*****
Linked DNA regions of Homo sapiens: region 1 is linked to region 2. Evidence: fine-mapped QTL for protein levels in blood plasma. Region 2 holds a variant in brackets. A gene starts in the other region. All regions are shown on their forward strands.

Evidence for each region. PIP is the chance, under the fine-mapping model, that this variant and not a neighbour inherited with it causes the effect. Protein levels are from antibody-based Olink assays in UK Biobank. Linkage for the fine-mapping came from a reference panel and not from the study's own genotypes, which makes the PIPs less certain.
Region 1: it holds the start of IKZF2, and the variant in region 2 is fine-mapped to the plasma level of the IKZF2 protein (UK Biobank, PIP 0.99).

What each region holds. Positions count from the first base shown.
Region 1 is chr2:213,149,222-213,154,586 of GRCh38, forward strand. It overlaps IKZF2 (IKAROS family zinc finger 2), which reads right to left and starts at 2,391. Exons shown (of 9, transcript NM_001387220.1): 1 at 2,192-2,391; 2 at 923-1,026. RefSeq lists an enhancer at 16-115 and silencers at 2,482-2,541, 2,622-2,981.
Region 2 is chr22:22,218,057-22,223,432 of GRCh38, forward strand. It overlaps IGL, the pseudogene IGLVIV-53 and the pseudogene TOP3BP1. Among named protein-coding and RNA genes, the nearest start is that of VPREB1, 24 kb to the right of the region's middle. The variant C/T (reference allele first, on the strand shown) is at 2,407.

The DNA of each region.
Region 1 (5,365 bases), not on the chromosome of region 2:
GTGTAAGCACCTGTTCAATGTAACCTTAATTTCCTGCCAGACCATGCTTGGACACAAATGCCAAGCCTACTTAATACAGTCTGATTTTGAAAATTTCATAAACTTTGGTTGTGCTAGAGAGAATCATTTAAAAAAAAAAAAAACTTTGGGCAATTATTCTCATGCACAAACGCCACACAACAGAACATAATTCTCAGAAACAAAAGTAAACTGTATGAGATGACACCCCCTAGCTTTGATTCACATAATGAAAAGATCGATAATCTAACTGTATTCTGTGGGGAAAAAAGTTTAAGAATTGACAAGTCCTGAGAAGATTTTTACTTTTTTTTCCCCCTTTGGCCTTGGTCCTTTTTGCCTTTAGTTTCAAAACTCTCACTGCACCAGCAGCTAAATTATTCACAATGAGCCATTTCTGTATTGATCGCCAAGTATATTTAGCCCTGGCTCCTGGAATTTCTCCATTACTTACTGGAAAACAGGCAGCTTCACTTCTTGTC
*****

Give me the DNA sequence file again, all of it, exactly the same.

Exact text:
Linked DNA regions of Homo sapiens: region 1 is linked to region 2. Evidence: fine-mapped QTL for protein levels in blood plasma. Region 2 holds a variant in brackets. A gene starts in the other region. All regions are shown on their forward strands.

Evidence for each region. PIP is the chance, under the fine-mapping model, that this variant and not a neighbour inherited with it causes the effect. Protein levels are from antibody-based Olink assays in UK Biobank. Linkage for the fine-mapping came from a reference panel and not from the study's own genotypes, which makes the PIPs less certain.
Region 1: it holds the start of IKZF2, and the variant in region 2 is fine-mapped to the plasma level of the IKZF2 protein (UK Biobank, PIP 0.99).

What each region holds. Positions count from the first base shown.
Region 1 is chr2:213,149,222-213,154,586 of GRCh38, forward strand. It overlaps IKZF2 (IKAROS family zinc finger 2), which reads right to left and starts at 2,391. Exons shown (of 9, transcript NM_001387220.1): 1 at 2,192-2,391; 2 at 923-1,026. RefSeq lists an enhancer at 16-115 and silencers at 2,482-2,541, 2,622-2,981.
Region 2 is chr22:22,218,057-22,223,432 of GRCh38, forward strand. It overlaps IGL, the pseudogene IGLVIV-53 and the pseudogene TOP3BP1. Among named protein-coding and RNA genes, the nearest start is that of VPREB1, 24 kb to the right of the region's middle. The variant C/T (reference allele first, on the strand shown) is at 2,407.

The DNA of each region.
Region 1 (5,365 bases), not on the chromosome of region 2:
GTGTAAGCACCTGTTCAATGTAACCTTAATTTCCTGCCAGACCATGCTTGGACACAAATGCCAAGCCTACTTAATACAGTCTGATTTTGAAAATTTCATAAACTTTGGTTGTGCTAGAGAGAATCATTTAAAAAAAAAAAAAACTTTGGGCAATTATTCTCATGCACAAACGCCACACAACAGAACATAATTCTCAGAAACAAAAGTAAACTGTATGAGATGACACCCCCTAGCTTTGATTCACATAATGAAAAGATCGATAATCTAACTGTATTCTGTGGGGAAAAAAGTTTAAGAATTGACAAGTCCTGAGAAGATTTTTACTTTTTTTTCCCCCTTTGGCCTTGGTCCTTTTTGCCTTTAGTTTCAAAACTCTCACTGCACCAGCAGCTAAATTATTCACAATGAGCCATTTCTGTATTGATCGCCAAGTATATTTAGCCCTGGCTCCTGGAATTTCTCCATTACTTACTGGAAAACAGGCAGCTTCACTTCTTGTC